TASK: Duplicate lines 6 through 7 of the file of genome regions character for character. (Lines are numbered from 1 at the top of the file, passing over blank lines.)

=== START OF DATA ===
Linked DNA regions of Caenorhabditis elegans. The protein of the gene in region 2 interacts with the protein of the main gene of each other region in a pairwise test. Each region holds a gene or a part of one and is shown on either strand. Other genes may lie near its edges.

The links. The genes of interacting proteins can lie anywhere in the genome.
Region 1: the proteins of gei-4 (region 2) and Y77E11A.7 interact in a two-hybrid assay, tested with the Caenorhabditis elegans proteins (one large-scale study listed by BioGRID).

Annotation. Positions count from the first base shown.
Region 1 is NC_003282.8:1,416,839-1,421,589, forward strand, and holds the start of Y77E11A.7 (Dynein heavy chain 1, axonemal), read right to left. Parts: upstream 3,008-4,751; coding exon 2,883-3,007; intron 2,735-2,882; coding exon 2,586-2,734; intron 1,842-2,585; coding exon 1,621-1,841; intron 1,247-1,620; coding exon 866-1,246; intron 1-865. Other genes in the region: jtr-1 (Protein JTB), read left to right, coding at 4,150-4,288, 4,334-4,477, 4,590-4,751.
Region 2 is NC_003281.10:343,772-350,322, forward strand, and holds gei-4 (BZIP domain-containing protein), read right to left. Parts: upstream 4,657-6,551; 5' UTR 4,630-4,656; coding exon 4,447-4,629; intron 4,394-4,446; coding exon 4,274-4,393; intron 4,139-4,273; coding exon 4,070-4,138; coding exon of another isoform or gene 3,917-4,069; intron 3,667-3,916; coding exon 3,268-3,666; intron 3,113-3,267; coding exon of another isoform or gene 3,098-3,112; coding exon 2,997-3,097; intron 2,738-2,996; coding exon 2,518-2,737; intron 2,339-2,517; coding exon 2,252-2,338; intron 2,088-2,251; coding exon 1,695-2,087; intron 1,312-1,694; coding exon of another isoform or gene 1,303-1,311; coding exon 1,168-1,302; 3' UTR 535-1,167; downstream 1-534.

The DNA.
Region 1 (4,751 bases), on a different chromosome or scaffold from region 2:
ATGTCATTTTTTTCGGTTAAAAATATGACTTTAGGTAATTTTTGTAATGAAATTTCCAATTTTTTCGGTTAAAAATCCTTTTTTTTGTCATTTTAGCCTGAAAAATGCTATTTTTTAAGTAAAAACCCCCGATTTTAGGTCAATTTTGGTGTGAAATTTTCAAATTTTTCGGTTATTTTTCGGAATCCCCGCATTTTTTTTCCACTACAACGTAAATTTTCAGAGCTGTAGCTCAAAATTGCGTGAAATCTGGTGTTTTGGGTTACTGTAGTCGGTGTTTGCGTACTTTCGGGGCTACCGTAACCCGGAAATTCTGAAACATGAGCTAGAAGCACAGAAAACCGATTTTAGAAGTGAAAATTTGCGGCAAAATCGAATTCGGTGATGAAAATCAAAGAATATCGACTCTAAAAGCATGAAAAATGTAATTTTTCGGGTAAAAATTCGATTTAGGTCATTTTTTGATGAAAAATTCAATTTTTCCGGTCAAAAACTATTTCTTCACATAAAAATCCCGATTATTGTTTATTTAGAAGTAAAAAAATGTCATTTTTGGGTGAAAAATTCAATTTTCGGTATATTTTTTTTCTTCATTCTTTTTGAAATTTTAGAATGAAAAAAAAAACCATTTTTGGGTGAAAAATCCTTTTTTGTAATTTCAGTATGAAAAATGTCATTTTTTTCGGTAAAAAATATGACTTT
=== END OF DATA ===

Region 2 is NC_003281.10:343,772-350,322, forward strand, and holds gei-4 (BZIP domain-containing protein), read right to left. Parts: upstream 4,657-6,551; 5' UTR 4,630-4,656; coding exon 4,447-4,629; intron 4,394-4,446; coding exon 4,274-4,393; intron 4,139-4,273; coding exon 4,070-4,138; coding exon of another isoform or gene 3,917-4,069; intron 3,667-3,916; coding exon 3,268-3,666; intron 3,113-3,267; coding exon of another isoform or gene 3,098-3,112; coding exon 2,997-3,097; intron 2,738-2,996; coding exon 2,518-2,737; intron 2,339-2,517; coding exon 2,252-2,338; intron 2,088-2,251; coding exon 1,695-2,087; intron 1,312-1,694; coding exon of another isoform or gene 1,303-1,311; coding exon 1,168-1,302; 3' UTR 535-1,167; downstream 1-534.

The DNA.